Should you worry if alcohol is in your skincare products?

Zara Kassam, BSc (Hons), MRes, PhD researcher.
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Should you worry when you see ‘alcohol’ listed as an ingredients in your skincare products? Not necessarily. Zara Kassam explains why.

Most of us turn to the internet for advice on skincare these days, but there’s a lot of deceptive information out there – especially when it comes to alcohol in skincare products. It’s easy to assume that alcohol would bad for skin as it dries it out, but that’s not necessarily the case – some do serve a purpose and can even be beneficial.

So what is the function of alcohol in skincare? Well, Alcohols are introduced into skincare for many reasons. These include being used as:

  • a solvent to dissolve substances such as oils on the skin’s surface,
  • an antiseptic to kill any unwanted bacteria living in the skin,
  • As a buffer to balance out the pH,
  • To improve delivery of other ingredients into the skin.

To understand their properties we need to understand that there are three main kinds of alcohols that are used in the skincare industry. The first one being: Simple Alcohols.  Simple alcohols such as methanol, ethanol and isopropyl alcohol, are derived from natural sugars and are used for their antibacterial properties.  This type of alcohol is used to dissolve the oils of the surface of the skin; however overuse of this type of product, especially by those who suffer from dry skin, can cause irritation; this formulation is targeted at those who suffer from acne and oily skin – but even then they have a down side.

red-wine-skin-care-journal

 

These simple alcohols are most commonly found in ‘high street’ toners or astringents, with their target audience typically being teenagers with acne.  Ultimately these products will dry out your skin even more, making the skin produce even more oil which is probably not what you want.  It’s better to look for a product that will hydrate the skin as well as help clear it, the down side of this however that is these products can be more pricy.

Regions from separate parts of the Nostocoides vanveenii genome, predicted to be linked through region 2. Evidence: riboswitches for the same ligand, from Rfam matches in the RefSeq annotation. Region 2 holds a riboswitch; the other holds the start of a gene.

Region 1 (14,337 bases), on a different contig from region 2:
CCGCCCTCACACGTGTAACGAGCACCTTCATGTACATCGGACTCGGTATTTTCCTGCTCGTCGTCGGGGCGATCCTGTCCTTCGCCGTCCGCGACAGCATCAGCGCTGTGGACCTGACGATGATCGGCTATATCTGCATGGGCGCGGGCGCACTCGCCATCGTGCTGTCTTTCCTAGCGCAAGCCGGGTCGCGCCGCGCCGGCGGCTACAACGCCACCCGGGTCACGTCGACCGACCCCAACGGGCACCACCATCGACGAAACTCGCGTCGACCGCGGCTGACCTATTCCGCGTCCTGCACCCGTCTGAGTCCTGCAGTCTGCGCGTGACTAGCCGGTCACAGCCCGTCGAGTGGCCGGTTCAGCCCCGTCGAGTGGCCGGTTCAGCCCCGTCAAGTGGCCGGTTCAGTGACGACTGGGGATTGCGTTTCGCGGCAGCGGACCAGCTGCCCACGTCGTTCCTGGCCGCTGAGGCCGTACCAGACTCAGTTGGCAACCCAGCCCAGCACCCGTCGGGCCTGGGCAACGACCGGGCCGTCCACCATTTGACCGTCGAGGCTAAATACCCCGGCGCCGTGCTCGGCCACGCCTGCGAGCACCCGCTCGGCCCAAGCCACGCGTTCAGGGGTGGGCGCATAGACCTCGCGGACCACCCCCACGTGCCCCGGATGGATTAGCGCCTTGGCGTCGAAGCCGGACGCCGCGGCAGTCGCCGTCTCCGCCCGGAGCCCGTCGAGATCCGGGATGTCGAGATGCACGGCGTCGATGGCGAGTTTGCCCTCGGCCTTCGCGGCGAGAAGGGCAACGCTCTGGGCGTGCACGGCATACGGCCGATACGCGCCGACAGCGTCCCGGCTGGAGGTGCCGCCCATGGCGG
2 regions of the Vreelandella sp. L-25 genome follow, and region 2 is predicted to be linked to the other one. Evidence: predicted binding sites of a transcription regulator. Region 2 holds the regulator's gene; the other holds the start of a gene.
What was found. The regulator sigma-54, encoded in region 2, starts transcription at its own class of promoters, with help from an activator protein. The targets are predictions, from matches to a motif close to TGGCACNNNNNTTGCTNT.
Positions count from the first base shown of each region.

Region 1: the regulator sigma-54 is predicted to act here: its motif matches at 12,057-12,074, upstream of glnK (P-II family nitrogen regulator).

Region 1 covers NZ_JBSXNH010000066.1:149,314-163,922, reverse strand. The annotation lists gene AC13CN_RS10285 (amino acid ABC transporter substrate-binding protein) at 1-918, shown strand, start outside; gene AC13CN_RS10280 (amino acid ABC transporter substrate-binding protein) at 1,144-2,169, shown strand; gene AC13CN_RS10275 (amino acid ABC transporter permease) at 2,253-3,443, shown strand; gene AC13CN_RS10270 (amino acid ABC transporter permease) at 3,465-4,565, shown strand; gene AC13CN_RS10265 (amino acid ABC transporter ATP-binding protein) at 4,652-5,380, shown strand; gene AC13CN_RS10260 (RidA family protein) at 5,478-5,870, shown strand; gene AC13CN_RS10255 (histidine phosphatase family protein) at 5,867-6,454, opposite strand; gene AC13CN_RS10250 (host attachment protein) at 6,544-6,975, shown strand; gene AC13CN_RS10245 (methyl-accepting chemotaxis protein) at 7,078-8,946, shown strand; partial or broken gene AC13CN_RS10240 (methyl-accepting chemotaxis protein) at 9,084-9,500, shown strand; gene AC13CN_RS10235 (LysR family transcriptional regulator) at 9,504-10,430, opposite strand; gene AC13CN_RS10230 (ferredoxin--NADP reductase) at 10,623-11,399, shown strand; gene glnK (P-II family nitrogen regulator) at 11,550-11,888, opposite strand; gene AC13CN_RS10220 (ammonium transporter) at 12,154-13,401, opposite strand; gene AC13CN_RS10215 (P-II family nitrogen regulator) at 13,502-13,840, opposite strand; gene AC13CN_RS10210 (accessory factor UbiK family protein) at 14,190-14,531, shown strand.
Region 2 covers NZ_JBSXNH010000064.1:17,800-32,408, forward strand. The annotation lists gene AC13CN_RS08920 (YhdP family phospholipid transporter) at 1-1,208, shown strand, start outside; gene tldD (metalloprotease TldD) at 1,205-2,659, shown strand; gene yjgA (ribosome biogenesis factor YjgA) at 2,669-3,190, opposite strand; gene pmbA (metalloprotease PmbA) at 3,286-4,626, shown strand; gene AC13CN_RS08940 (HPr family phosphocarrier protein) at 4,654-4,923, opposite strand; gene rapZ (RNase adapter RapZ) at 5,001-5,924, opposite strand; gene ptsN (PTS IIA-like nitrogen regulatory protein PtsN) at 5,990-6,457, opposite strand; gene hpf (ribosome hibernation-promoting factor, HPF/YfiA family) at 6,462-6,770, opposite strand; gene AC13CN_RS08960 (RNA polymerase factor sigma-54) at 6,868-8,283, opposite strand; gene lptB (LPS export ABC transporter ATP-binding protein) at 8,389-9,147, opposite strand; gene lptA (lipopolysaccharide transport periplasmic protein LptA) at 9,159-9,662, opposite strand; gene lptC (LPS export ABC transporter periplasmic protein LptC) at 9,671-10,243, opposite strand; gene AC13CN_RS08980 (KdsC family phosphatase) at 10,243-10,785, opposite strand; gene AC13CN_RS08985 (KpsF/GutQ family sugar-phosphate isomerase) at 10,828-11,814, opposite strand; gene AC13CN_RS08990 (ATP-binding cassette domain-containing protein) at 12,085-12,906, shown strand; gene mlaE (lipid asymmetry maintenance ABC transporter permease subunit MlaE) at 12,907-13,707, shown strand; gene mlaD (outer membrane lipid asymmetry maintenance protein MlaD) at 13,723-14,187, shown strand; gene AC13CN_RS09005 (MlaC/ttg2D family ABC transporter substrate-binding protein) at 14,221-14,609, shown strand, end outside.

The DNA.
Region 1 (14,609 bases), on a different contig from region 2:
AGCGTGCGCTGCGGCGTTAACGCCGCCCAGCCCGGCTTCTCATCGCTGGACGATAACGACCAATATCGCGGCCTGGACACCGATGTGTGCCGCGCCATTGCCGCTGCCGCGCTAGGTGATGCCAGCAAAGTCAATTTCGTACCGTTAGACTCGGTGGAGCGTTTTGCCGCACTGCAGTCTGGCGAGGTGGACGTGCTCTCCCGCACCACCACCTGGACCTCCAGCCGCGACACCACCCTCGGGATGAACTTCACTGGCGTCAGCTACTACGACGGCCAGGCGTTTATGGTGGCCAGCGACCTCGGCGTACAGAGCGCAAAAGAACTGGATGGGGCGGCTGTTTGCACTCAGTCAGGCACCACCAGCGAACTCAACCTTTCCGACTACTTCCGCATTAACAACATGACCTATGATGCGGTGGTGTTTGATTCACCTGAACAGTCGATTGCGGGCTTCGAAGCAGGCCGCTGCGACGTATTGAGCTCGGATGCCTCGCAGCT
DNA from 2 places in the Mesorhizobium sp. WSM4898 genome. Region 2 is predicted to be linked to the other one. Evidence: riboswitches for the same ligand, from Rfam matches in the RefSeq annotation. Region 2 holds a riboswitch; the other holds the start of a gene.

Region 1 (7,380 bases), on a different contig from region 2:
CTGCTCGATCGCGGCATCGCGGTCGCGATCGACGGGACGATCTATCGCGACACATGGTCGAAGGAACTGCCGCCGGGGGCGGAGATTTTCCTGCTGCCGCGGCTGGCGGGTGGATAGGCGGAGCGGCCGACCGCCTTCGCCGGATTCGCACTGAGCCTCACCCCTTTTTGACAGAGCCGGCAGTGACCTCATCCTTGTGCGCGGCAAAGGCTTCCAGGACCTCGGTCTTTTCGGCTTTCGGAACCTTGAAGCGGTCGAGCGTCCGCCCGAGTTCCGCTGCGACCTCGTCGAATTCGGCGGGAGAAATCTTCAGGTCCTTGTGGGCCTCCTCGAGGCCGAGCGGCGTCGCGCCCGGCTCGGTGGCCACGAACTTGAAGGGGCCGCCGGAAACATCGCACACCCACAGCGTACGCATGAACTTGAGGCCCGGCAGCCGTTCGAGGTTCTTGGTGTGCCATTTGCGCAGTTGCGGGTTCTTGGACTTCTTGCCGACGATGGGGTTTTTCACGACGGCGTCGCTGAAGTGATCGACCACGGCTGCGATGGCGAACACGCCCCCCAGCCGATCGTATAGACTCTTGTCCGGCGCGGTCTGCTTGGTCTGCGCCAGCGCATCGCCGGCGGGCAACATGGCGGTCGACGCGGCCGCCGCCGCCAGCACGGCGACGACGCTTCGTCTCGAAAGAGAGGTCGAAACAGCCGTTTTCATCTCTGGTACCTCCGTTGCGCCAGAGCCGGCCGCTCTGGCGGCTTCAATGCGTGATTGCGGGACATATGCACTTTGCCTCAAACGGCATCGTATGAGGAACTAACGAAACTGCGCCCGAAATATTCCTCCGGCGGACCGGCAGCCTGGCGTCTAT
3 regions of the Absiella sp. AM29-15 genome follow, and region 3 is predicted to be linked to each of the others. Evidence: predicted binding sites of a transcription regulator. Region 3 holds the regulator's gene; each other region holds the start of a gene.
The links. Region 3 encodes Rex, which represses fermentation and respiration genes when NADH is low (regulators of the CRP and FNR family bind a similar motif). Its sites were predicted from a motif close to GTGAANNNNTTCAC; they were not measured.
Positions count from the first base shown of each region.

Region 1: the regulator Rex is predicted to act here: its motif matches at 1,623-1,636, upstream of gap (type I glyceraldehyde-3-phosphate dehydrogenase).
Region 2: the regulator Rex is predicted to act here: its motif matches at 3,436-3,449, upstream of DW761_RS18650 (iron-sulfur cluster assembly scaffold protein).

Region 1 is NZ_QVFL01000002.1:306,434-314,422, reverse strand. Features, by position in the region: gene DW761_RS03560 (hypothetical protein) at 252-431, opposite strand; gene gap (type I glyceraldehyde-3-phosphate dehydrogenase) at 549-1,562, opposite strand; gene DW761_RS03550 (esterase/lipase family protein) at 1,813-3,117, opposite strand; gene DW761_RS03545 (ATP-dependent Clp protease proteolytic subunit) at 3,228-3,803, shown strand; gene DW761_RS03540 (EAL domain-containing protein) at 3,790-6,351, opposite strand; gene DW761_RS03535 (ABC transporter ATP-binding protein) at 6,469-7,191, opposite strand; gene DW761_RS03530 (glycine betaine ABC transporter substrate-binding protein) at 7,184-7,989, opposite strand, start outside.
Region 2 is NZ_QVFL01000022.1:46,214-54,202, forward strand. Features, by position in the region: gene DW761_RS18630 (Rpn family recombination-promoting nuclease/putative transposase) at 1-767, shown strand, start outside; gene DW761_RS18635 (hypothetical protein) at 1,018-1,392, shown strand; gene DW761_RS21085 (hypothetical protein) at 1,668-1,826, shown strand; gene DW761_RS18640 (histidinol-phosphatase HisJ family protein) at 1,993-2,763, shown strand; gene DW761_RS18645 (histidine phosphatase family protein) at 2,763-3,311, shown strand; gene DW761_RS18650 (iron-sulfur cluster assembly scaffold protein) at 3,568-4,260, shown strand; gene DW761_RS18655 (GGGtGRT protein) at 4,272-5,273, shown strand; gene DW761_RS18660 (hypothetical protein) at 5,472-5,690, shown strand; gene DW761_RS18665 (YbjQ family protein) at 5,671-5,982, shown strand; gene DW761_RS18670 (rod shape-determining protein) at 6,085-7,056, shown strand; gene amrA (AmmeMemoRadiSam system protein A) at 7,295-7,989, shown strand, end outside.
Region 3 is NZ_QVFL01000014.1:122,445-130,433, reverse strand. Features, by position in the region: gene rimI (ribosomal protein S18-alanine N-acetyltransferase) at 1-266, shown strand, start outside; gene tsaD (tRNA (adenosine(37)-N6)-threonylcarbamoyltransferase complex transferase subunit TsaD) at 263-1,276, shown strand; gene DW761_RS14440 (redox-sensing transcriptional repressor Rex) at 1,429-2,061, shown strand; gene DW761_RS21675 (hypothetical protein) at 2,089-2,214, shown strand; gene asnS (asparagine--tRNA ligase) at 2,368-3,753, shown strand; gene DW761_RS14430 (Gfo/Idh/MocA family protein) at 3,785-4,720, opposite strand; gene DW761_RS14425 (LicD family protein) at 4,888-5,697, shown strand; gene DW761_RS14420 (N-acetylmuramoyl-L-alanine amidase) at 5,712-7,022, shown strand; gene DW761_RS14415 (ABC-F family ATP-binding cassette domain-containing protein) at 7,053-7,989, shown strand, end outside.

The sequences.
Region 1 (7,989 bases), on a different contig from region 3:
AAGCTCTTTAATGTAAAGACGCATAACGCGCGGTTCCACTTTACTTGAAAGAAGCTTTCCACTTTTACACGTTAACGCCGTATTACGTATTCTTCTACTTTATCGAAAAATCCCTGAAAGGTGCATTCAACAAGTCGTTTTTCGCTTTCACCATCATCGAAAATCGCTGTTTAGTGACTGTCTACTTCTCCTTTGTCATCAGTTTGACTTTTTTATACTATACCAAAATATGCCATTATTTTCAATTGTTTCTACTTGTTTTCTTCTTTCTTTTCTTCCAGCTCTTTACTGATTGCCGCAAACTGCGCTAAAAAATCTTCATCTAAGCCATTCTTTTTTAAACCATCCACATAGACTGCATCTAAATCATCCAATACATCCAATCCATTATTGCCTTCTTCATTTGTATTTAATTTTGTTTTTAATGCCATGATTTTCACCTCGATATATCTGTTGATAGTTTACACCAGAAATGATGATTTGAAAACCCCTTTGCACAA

Different alcohols, different roles

Taking that step up we move into what are known as ‘fatty alcohols’. These tend to have a waxy texture and some of the most common are Lauryl alcohol, Stearyl alcohol and Myristyl alcohol.  These are non-drying unlike the simple alcohols. They are used for their emollient or moisturising properties for skin concerns such as dullness, uneven texture and fine lines and wrinkles, with the purpose to ultimately repair the skin’s barrier.

The third type of alcohols used in skincare are referred to as ‘Aromatic alcohols’; they are used as preservatives or as an element of a fragrance. The most common Aromatic alcohol being used is Benzyl alcohol. Don’t be alarmed I know it sounds rather terrifying, but Benzyl alcohol is actually a naturally occurring product, most commonly found in fruits such as apricots and cranberries; as well as a variety of essential oils including ylang-ylang and jasmine.

Benzyl alcohol is used as a bacteriostatic preservative at low concentration typically 5% in both cosmetics and topical creams to help reduce the appearance of fine lines and wrinkles as well as illuminating the skin with continual use. When using products that contain Benzyl alcohol caution must be taken; Benzyl alcohol has been reported to cause skin allergy, however the prevalence of allergy to Benzyl alcohol is unknown. It is important with products such as these introduce the importance of patch testing.

So, there you have it. Just because an ingredient has the word “alcohol” in it doesn’t make it a bad ingredient. Alcohols tend to be primarily introduced into products for those suffering with oily skin but it makes sense to choose the ones that will nourish the skin as well as control the oiliness. Don’t stress out about whether an ingredient has alcohol in it, a lot of products we use in skincare do. And you’ll know right away if a product is drying out your skin simply by trying it.

 

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Boelsma, E ; Hendriks, Hfj ; Roza, L. Nutritional skin care: health effects of micronutrients and fatty acids. American Society for Nutrition 2001; 73(5): .

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EJ Curry; EM Warshaw (2005), “Benzyl alcohol allergy: importance of patch testing with personal products.”, Dermatitis (16): 203–8

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The Merck Index: An Encyclopedia of Chemicals, Drugs, and Biologicals (11th ed.), Merck, 1989, 1138

Swarupa G Kulkarni; Harihara M Mehendale (2005), “Benzyl Alcohol”, Encyclopedia of Toxicology1 (2nd ed.), Elsevier, pp. 262–264

EJ Curry; EM Warshaw (2005), “Benzyl alcohol allergy: importance of patch testing with personal products.”, Dermatitis (16): 203–8

[9] Goossens A, Claes L, Drieghe J, et al. Antimicrobials: preservatives, antiseptics, and disinfectants. Contact Dermatitis 1998;39:133–4.

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